Also provided are the synthetic DNA molecules of any of SEQ ID NOs: 3, 5, 7, 9 or 11.

Also provided are methods of making the synthetic DNA molecule or polynucleotide provided herein, comprising: synthesizing two or more polynucleotide fragments of said synthetic DNA molecule; and assembling said two or more polynucleotide fragments into the full-length synthetic DNA molecule. Also provided are methods of making a vector encoding collagen, comprising introducing the synthetic DNA or polynucleotide provided herein into a vector, wherein said introduced synthetic DNA is operatively linked to a regulatory sequence.

BRIEF DESCRIPTION OF THE DRAWINGS

FIG. 1 depicts the nucleotide sequence (SEQ ID NO: 3) encoding the amino acid sequence of the human collagen II alpha middle helical domain (SEQ ID NO:4), and the oligonucleotide synthesis and assembly strategy for SEQ ID NO: 3.

FIG. 2 depicts the nucleotide sequence (SEQ ID NO: 5) encoding the amino acid sequence of the human collagen 1 alpha middle helical domain (SEQ ID NO:6), and the oligonucleotide synthesis and assembly strategy for SEQ ID NO: 5.

FIG. 3 depicts the nucleotide sequence (SEQ ID NO: 7) encoding the amino acid sequence of the human collagen III alpha middle helical domain, with two amino acid substitutions to add cysteine residues at a285c and g581c (SEQ ID NO:6), and the oligonucleotide synthesis and assembly strategy for SEQ ID NO: 7.

FIG. 4 depicts the nucleotide sequence (SEQ ID NO: 9) encoding the amino acid sequence of the human collagen III alpha middle helical domain, with putative integrin binding sites (GRPGER, GAPGER, GAPGER, GMPGER) substituted with the sequence GSPGGK, and with the sequence GLKGENGLPGEN substituted with the sequence GSPGGKGSPGGK (see SEQ ID NO:10), and the oligonucleotide synthesis and assembly strategy for SEQ ID NO: 9.

FIG. 5 depicts the nucleotide sequence (SEQ ID NO: 11) encoding the amino acid sequence of the human collagen III alpha middle helical domain of SEQ ID NO:9, with a heterologous collagen I integrin binding site-containing sequence GERGFPGERGVQ inserted for the sequence GRPGRPGERGLP (see SEQ ID NO:12), and the oligonucleotide synthesis and assembly strategy for SEQ ID NO: 11.

FIG. 6 depicts schematic designs of collagen III wild type, integrin binding site-inserted, and proteolytic site-inserted sequences, where the design can be modular and contain the integrin binding sites and proteolytic sites at regular intervals, or in various combinations.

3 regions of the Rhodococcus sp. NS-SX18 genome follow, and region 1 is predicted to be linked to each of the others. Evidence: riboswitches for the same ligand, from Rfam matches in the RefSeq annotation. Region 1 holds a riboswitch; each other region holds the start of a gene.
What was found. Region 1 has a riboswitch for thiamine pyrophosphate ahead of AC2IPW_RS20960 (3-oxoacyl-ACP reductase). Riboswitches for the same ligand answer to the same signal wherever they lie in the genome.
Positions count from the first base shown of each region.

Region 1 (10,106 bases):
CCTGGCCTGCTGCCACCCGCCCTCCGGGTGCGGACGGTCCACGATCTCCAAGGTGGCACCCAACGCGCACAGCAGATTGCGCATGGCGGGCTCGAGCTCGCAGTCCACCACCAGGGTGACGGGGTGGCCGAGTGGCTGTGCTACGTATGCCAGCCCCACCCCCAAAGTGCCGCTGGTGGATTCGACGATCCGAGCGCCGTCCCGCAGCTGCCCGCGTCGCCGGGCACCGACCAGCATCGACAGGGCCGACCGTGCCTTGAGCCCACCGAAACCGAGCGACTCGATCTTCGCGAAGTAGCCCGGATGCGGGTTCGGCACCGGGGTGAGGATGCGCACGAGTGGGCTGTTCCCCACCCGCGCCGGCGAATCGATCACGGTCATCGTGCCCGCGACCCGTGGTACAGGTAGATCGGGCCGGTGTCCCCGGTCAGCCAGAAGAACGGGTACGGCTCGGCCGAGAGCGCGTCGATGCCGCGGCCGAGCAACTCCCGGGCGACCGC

FIG. 7 depicts an electrophoretic pattern showing assembly of the full-length collagen III encoding polynucleotide (lane 7) and the collagen middle helical domain encoding polynucleotide (lane 8).

FIG. 8 depicts the nucleotide sequence encoding the amino acid sequence of the N-terminal portion of human collagen III alpha, including up to the first three amino acids of the middle helical domain (SEQ ID NO: 14), and the oligonucleotide synthesis and assembly strategy for SEQ ID NO: 13.

FIG. 9 depicts the nucleotide sequence (SEQ ID NO: 15) encoding the amino acid sequence of the middle helical domain of human collagen III alpha, including the last twenty amino acids of the N-terminal portion and the first twenty amino acids of the C-terminal portion (SEQ ID NO:16), and the oligonucleotide synthesis and assembly strategy for SEQ ID NO: 15.

FIG. 10 depicts the nucleotide sequence (SEQ ID NO: 17) encoding the amino acid sequence of the C-terminal portion of human collagen III alpha, including up to the last three amino acids of the middle helical domain (SEQ ID NO:18), and the oligonucleotide synthesis and assembly strategy for SEQ ID NO: 17.

FIG. 11 depicts the nucleotide sequence (SEQ ID NO: 1) and amino acid sequence (SEQ ID NO:2) for wild type human collagen III.

DETAILED DESCRIPTION

The ability to create artificial scaffolds that can direct the activity of cells is a critical component of furthering the areas of biomimetic materials, especially those associated with regenerative medicine and therapies for disease. Since collagen is naturally the most abundant protein and is known to dynamically interact with cells, a collagen-based material potentially can mimic “natural” characteristics better than purely synthetic systems. The design and synthesis of such molecules, however, has exhibited challenges not associated with other protein-based polymers, primarily because of the stringent need to correctly post-translationally modify the polymeric backbone, the length of the collagen genes, and the repetitive nature of the polymeric units. Provided herein are sequences, polynucleotides, polypeptides and related compositions and methods of collagen or collagen-like molecules which can be readily manipulated by known molecular methodologies to thereby provide collagen proteins as a platform for various applications.